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Newton, Massachusetts

Battle Dioramas at Newton City Hall

These impressively detailed battle scenes depict the violence and tragedy of war in miniature. 

In the rear of the Newton, Massachusetts City Hall building, down a dimly lit corridor is a section of City Hall designated the “Veteran’s Wing.” Here, alongside display cases containing weapons, uniforms and other military artifacts, is a small rotunda housing four highly detailed dioramas depicting events from the Revolutionary War, the War of 1812, the Civil War, and World War I, sculpted by a soldier who actually fought in one of the wars.

The City of Newton engaged a local artist, Theodore B. Pitman, himself a World War I veteran, to create the dioramas in conjunction with the construction of the City Hall. Pitman operated a studio in Cambridge, Massachusetts with his partner, Samuel Guernsey, and gained a reputation as one of the leading diorama artists in the country.

The dioramas are displayed in large wall recesses with painted landscape backdrops and include over 200 handcrafted wax figures, each about five inches high. The scenes portrayed in the dioramas include George Washington reviewing his troops at Valley Forge, the USS Constitution’s naval battle with the HMS Guerriere, Pickett’s charge into the Union lines at Gettysburg, and American troops capturing a bombed out farmhouse along the Western Front in France.

Pitman’s Newton City Hall dioramas are vivid models, dramatically conveying the chaos and horror of combat. The displays portray soldiers in the midst of battle and include graphic depictions of the dead and wounded. In particular, Pitman’s scene of the Battle of Gettysburg illustrates the brutality of hand-to-hand combat as soldiers lunge at one other with bayonets or attempt to bludgeon the enemy with rifle barrels. The dioramas also depict several individual scenes amid the fighting, including the rescue of a wounded sailor from the rigging of Old Ironsides and a Union soldier grieving over his dead horse on the battlefield. In creating the dioramas, Pitman insisted on historical accuracy and his model soldiers and sailors exhibit exact replicas of each era’s uniforms and weapons. Pitman also traveled to Gettysburg and Valley Forge to ensure that his depictions of those sites matched the actual landscape.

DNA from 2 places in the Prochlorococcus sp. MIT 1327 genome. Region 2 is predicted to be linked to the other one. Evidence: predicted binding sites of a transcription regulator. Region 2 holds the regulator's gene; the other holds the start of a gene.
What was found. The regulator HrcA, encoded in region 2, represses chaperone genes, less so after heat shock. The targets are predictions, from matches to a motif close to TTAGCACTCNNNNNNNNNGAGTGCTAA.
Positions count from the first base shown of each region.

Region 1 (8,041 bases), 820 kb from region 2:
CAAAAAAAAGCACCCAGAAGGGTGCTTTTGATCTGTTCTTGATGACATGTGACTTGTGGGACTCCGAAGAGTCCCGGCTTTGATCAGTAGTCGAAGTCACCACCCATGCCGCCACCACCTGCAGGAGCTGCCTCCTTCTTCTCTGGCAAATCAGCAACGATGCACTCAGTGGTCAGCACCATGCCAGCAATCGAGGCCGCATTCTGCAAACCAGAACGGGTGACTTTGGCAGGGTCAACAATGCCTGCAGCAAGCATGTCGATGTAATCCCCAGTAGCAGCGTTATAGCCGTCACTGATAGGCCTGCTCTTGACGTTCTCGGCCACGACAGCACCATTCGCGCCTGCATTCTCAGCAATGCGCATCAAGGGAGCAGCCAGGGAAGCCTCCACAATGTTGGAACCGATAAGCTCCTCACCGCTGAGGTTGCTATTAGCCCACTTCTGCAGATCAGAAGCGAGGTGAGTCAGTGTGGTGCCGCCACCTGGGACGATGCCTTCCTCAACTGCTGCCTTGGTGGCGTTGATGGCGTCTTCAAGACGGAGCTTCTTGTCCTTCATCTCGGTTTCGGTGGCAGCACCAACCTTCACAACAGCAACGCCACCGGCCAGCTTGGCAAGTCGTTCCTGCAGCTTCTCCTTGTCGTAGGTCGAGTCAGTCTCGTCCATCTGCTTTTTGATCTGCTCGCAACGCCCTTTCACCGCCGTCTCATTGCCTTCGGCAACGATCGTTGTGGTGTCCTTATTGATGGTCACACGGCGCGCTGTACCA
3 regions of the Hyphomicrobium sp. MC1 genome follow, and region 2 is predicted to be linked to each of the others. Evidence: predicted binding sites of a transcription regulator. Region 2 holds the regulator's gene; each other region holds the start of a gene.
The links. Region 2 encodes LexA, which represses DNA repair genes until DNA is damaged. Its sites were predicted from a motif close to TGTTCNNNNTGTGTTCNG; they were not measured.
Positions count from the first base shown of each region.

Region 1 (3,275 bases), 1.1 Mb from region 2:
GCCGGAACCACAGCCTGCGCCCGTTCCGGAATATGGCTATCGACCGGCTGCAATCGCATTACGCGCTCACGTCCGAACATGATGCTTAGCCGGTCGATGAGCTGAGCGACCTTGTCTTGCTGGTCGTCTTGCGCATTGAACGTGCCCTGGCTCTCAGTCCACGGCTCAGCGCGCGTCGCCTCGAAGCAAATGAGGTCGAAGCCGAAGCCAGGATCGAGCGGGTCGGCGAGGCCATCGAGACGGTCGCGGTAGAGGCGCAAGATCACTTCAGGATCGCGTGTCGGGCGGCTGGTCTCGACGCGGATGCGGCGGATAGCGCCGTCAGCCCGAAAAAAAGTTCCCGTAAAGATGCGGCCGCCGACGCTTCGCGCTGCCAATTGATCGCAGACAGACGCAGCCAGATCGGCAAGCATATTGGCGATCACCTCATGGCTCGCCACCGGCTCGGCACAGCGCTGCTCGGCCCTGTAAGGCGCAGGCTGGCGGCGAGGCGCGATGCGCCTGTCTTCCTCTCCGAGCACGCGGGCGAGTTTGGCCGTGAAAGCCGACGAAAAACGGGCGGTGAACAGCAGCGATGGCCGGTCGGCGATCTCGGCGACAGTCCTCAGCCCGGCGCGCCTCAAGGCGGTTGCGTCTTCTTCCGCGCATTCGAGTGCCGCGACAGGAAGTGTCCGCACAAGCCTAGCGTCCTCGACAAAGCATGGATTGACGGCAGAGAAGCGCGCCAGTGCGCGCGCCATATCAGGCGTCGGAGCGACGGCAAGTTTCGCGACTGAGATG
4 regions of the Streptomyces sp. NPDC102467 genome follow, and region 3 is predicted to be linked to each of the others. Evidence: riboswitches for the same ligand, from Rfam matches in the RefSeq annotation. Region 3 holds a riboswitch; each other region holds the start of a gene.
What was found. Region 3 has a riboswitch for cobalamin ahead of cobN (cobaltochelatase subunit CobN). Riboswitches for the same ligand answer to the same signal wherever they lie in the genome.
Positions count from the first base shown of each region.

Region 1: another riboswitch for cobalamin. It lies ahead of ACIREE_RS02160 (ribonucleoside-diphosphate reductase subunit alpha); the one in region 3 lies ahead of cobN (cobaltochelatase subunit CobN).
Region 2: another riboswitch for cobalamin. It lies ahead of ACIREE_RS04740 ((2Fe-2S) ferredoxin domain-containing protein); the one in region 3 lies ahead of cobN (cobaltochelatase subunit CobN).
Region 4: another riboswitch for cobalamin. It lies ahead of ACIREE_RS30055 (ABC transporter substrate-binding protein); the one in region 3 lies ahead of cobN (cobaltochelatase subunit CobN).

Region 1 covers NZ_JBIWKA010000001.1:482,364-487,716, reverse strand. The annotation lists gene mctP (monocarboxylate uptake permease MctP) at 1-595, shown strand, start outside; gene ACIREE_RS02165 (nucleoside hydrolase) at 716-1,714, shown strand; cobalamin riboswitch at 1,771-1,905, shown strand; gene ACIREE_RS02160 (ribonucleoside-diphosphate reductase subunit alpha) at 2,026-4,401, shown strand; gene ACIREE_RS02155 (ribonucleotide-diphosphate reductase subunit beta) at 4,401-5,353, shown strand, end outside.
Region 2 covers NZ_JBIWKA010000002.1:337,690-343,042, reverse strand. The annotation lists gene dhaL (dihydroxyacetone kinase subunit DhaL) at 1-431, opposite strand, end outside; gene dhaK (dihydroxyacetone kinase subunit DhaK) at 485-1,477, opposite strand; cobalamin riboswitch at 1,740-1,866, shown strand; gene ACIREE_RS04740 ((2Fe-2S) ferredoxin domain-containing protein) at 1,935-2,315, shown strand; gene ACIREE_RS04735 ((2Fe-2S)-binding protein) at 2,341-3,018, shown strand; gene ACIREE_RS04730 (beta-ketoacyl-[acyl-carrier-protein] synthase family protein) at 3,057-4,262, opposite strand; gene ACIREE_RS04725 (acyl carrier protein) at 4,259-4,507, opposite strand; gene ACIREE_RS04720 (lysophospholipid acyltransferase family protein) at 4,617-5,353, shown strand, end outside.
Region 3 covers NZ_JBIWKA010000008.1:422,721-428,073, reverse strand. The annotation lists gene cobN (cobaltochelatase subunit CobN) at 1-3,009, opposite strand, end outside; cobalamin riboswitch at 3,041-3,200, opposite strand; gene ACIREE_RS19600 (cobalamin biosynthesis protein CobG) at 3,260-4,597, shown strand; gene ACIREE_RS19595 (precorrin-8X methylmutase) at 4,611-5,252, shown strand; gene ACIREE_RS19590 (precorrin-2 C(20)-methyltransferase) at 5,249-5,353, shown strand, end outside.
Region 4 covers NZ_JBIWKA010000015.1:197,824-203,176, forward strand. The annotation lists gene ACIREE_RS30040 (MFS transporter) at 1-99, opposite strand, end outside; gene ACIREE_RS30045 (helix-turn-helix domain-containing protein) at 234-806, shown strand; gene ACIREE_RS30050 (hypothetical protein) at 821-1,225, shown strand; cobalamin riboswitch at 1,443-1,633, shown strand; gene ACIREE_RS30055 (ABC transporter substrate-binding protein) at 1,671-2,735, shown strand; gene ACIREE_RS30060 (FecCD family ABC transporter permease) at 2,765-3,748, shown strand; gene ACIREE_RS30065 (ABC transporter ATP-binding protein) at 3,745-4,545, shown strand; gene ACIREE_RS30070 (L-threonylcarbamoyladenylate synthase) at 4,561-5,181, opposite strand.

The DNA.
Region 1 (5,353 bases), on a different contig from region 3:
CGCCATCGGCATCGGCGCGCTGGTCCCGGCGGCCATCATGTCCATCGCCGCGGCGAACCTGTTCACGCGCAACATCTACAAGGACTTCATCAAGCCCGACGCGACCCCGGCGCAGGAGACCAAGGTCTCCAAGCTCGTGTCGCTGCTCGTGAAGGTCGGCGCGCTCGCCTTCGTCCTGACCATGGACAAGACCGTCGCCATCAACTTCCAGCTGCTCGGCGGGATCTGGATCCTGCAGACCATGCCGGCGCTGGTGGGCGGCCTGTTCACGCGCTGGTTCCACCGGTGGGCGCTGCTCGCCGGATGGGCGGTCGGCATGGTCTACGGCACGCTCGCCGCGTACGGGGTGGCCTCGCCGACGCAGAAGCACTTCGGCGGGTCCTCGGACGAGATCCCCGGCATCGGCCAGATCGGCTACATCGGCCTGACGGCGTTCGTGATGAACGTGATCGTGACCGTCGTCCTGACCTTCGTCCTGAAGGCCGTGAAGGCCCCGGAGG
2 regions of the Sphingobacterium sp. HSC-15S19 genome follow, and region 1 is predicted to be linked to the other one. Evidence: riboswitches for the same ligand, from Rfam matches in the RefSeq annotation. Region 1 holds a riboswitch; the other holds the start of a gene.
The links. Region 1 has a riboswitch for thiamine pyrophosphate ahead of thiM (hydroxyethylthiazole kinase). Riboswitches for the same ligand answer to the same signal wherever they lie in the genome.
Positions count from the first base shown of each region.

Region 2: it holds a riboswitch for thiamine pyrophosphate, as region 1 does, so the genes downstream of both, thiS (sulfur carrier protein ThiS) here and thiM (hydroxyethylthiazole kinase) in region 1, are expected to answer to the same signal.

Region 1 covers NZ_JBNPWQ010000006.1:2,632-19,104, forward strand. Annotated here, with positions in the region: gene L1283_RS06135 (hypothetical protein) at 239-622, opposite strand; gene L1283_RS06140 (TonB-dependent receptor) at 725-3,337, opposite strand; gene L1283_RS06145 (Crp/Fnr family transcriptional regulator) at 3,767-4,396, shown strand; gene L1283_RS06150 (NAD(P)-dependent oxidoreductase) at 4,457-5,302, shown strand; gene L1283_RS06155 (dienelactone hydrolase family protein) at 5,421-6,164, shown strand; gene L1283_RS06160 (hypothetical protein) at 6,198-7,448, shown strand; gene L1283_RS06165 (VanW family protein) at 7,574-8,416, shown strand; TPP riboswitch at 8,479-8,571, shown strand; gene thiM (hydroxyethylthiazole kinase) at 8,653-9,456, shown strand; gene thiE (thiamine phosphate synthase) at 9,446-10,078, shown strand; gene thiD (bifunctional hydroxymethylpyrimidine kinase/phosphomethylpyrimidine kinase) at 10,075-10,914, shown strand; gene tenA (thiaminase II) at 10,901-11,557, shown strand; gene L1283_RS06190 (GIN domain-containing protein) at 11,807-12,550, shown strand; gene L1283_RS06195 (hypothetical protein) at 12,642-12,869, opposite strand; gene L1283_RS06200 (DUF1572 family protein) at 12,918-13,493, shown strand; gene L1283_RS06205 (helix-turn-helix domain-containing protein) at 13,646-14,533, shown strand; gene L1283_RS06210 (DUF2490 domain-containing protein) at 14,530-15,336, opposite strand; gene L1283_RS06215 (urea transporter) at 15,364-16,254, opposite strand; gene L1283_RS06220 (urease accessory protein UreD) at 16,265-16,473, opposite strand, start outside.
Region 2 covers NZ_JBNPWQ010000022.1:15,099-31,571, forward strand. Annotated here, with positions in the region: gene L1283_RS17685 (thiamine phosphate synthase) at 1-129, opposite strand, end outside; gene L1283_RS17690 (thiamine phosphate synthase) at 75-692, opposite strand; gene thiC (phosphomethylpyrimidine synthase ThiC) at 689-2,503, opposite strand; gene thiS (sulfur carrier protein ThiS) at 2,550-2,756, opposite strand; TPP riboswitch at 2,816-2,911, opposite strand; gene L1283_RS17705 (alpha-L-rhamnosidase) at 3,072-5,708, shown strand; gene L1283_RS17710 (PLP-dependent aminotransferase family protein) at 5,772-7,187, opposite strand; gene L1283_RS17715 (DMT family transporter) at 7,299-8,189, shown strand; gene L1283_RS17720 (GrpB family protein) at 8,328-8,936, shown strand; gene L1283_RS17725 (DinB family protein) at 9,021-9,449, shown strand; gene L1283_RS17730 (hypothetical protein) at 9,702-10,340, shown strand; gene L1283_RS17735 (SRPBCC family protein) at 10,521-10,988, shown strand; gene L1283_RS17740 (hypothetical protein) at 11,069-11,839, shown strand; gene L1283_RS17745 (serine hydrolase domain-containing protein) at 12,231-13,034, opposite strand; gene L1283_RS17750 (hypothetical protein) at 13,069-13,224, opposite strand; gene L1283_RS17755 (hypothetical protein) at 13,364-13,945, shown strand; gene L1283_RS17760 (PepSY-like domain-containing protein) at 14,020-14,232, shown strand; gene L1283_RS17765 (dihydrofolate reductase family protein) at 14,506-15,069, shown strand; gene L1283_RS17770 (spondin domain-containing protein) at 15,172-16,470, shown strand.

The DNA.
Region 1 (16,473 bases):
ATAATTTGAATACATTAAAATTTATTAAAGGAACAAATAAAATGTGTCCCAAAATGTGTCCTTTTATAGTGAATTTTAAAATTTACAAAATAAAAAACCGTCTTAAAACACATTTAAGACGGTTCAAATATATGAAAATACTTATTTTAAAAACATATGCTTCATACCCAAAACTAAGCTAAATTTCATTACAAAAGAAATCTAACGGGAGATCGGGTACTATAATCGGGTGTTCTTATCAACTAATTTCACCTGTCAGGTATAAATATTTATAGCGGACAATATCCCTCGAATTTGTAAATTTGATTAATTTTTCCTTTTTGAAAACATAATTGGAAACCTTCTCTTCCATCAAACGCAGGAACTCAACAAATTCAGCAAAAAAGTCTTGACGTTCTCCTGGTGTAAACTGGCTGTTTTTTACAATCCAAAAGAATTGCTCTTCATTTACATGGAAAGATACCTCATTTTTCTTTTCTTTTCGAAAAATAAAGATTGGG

Pitman was so skilled at recreation that he would later be recruited by the Office of Strategic Services (OSS), the predecessor intelligence agency to the CIA, to head their Camouflage Division, which was tasked with designing and fabricating items intended to conceal messages, propaganda materials, weapons, and explosives. Pitman spent World War II working with a team of artists and other skilled craftsman creating camouflage objects such as false bottom brief cases, hollowed out shaving kits, and fountain pens with secret compartments.

Unlike some of Pitman’s better known commissioned works, including dioramas of the Battle of the Alamo for the Dallas Historical Society, the building of the pyramids at Giza for the Boston Museum of Science and forestry scenes for the American Museum of Natural History in New York, Pitman’s Newton dioramas never enjoyed a wide audience due to their somewhat secluded location in City Hall. Not surprisingly, the dioramas have been neglected over the years. Fortunately, the City of Newton has recognized the need to preserve these unique displays and in late 2013 began the process to appropriate funds to restore the dioramas. With any luck, the residents of Newton will rediscover Theodore Pitman’s striking tribute to American servicemen residing in the corridors of City Hall.

 

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